Inventories increase was led by machinery in the durable goods sector and petroleum & coal products in the nondurable goods sector. Inventory fell noticeably in light trucks and utility vehicles but increased sharply in automobiles. Shipments of capital goods recovered from the previous month and remains strong for new orders.

The trade balance tilted in favor of imports, as exports fell. The deficit increased by 5.4% but is up nearly 20% from a year ago. Exports fell in industrial supplies, and consumer goods but rose for foods, feeds & beverages, led by an increase in exports of soybeans and crude oil. Exports fell noticeably in Natural Gas, other petroleum products, and in fertilizer.

Exports of services rose led by travel. Imports rose in industrial supplies and materials, other goods, and automotive vehicles, parts & engines but fell in consumer goods. Imports of services fell across the board led by transport.

Goods and services quarterly surpluses were led by South and Central America, the Netherlands, Singapore, Brazil, and Australia. Deficits decreased with the European Union, Canada, and Mexico.

The PPI for final demand rose 0.3% in November and increased by the same amount for prices. Most of the increase is attributed to services as the final demand for goods inched up by 0.1%. Excluding foods, energy, and trade services, the PPI for final demand rose by 0.3%. For the past twelve months, the total PPI rose by 7.4%, and excluding foods and energy, it rose by 4.9%.

Final demand for services edged up by 0.4% led by a noticeable increase in securities brokerage, dealing, investment advice, and related services. The final demand for goods was led by fresh and dry vegetables. Gasoline fell by 6% and diesel fuel, residential natural gas, and primary basic organic chemicals declined. Prices for intermediate demand fell by 0.9% for processed goods and declined by 3.2% for unprocessed goods.  Leading the decline for processed goods was energy goods and leading the decline for unprocessed goods was energy materials.

Services for intermediate demand rose by 0.6% led by securities brokerage, dealing, and investment advice.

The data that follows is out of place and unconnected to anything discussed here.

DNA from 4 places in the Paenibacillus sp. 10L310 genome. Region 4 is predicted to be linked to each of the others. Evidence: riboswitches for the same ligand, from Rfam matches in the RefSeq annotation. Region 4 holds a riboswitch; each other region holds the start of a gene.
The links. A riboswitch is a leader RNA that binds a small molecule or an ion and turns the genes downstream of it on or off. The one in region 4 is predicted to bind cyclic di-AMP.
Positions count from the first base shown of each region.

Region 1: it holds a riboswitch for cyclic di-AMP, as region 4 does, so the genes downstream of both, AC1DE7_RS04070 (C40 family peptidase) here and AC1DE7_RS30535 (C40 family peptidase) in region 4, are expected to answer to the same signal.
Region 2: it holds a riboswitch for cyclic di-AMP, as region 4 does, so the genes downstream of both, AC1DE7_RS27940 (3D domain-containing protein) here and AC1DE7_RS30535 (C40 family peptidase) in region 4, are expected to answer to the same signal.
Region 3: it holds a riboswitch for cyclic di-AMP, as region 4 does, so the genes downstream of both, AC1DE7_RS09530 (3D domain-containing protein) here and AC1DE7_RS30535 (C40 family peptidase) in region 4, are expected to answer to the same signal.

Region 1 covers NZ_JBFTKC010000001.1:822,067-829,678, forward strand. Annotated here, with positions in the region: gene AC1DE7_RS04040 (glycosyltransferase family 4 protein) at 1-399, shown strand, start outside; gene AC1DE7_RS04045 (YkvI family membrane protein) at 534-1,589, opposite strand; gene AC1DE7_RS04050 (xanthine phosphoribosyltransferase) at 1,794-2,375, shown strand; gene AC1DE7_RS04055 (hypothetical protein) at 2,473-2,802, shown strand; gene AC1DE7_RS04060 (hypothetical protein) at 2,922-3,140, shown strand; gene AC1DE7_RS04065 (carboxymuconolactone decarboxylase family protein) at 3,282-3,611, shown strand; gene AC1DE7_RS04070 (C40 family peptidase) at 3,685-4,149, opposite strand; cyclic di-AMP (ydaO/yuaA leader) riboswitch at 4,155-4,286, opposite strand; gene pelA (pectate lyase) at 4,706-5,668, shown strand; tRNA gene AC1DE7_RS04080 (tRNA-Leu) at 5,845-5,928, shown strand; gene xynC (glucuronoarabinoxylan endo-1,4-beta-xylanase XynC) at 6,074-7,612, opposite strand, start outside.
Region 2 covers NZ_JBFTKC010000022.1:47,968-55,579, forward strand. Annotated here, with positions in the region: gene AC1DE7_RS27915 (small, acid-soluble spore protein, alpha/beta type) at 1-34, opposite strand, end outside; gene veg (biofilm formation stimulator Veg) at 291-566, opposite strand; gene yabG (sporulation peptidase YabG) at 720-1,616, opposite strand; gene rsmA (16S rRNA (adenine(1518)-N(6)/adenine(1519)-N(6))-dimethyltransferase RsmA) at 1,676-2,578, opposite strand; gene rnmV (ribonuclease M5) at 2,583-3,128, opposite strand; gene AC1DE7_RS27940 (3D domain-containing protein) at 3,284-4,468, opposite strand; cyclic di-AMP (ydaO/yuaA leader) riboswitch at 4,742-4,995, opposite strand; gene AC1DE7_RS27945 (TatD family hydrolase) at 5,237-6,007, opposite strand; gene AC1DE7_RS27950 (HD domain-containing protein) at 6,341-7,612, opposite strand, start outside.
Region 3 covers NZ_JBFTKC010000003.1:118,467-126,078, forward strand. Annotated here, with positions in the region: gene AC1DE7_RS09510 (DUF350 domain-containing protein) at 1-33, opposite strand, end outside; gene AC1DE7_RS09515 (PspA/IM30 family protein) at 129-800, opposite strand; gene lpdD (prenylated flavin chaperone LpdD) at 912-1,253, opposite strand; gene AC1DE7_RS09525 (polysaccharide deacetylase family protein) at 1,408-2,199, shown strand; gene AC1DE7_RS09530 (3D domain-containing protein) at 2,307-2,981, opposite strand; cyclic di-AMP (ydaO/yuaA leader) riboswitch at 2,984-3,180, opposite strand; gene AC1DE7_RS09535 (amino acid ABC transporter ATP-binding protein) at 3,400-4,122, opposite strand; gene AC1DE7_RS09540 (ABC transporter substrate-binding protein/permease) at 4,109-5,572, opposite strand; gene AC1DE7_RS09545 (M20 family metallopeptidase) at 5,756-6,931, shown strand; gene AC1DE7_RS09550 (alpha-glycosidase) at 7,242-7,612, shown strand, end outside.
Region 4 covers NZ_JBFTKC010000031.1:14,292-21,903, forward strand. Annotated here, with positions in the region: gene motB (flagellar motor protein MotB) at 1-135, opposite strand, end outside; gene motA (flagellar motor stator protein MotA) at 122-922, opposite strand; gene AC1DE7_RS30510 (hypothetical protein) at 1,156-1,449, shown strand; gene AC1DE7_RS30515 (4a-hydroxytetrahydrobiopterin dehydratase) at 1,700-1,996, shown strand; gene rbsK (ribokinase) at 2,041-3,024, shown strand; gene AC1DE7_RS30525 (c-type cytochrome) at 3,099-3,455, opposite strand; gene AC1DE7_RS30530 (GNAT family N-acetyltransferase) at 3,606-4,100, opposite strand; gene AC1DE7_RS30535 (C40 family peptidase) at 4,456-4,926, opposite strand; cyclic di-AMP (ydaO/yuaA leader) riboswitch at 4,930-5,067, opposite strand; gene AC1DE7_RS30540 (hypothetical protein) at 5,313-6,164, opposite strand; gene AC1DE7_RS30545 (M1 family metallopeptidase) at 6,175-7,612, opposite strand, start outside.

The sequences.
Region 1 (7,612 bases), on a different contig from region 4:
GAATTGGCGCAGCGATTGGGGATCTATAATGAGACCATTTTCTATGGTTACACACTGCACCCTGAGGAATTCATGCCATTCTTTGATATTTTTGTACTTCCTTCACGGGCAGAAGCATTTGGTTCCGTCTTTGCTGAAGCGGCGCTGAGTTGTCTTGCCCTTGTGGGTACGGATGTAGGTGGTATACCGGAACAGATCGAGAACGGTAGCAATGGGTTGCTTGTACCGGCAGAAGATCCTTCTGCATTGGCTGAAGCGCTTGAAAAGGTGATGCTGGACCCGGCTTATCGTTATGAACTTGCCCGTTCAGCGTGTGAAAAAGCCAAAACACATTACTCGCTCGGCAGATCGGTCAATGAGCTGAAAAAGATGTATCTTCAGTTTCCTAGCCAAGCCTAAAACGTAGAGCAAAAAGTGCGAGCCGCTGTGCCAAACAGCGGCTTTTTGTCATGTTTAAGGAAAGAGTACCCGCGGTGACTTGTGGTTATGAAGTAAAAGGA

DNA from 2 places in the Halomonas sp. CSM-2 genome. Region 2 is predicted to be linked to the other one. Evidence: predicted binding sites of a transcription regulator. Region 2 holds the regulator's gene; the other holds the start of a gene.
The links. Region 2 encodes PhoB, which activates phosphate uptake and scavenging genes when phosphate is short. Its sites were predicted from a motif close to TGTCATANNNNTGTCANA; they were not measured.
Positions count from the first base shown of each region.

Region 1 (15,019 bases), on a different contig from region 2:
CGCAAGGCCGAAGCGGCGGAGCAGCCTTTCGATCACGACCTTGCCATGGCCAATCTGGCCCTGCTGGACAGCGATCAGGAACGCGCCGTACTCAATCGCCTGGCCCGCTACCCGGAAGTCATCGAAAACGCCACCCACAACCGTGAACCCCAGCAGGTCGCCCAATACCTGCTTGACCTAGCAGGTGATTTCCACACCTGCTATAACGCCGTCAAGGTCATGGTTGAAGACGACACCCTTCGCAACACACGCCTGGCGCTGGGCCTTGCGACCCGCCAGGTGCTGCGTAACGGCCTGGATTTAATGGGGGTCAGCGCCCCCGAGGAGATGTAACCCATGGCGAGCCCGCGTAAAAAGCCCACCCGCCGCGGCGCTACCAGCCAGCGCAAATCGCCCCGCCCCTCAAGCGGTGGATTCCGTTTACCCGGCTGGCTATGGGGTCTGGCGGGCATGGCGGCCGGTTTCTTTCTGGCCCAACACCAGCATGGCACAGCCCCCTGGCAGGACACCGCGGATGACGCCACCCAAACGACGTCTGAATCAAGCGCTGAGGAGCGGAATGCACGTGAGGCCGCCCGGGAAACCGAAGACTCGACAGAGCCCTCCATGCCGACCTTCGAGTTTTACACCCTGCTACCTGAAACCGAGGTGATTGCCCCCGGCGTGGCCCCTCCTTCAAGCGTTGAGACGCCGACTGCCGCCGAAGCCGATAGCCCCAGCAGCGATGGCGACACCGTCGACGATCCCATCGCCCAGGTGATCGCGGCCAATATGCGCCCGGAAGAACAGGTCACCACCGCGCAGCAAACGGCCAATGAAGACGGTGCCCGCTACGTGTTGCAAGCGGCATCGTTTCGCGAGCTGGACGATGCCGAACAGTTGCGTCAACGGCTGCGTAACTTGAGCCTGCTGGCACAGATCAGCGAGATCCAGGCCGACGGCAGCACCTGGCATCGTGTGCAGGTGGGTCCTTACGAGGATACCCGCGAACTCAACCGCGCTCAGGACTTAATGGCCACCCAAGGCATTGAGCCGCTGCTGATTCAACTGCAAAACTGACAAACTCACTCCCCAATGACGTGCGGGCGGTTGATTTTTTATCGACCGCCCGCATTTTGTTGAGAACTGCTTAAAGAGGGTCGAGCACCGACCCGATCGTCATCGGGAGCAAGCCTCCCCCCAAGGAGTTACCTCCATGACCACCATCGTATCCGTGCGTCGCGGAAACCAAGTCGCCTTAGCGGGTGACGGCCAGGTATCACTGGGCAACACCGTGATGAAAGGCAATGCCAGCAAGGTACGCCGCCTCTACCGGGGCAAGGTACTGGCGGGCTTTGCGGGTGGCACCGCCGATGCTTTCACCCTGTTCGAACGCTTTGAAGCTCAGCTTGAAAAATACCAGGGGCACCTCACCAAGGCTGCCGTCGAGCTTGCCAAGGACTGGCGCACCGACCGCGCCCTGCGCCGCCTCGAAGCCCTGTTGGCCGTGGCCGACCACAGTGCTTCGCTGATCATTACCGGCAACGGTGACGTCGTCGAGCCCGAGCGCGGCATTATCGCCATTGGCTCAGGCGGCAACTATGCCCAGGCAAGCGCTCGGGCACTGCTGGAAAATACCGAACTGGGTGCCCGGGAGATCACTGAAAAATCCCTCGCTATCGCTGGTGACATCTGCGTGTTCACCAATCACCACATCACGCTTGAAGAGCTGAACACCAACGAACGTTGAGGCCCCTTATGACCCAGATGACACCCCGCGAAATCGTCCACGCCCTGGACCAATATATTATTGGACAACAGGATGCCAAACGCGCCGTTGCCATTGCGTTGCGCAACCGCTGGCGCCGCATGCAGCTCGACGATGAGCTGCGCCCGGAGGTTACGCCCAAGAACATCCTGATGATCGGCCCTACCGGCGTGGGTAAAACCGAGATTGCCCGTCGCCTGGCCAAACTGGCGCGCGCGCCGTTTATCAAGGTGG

Labor productivity increased by 0.8% in the third quarter led by an increase in output and hours worked. As a reminder, labor productivity is calculated by dividing an index of real output by hours worked. Labor costs increased by 2.4%, led by an increase in hourly compensation and productivity. Unit labor costs increased by 5.3% in the last year. An interesting note found in the report said that hourly compensation tend to increase unit labor cost and increases in productivity reduces them.

Manufacturing labor productivity decreased by 2.9%. Durable manufacturing productivity fell by 5% and nondurable manufacturing productivity rose by 1.3%. Unit labor costs in total manufacturing increased by 5.8% in the third quarter.

Initial claims increased slightly and came in within expectations while continuing claims increased for the past week. The labor market remains strong. Consumer credit demands remain strong as well even though credit card rates continue to rise.

Mortgage applications fell 1.9% from a week earlier as loan applications declined. The refinance index rose 5% from a week earlier while purchasing applications declined. The thirty-year fixed rate declined for both conforming and jumbo loans, falling to 6.41 and 6.08 for rates.

This past week’s cash flow in review:

I am really disappointed in myself for the way in which I managed my cash flow. I made some ill-advised discretionary purchases which will haunt me for weeks to come. My credit took a hit and so did my savings accounts. I’ll have to give myself the lowest grade since this site has been in existence.

Grade: F

Reason: Terrible purchasing decisions.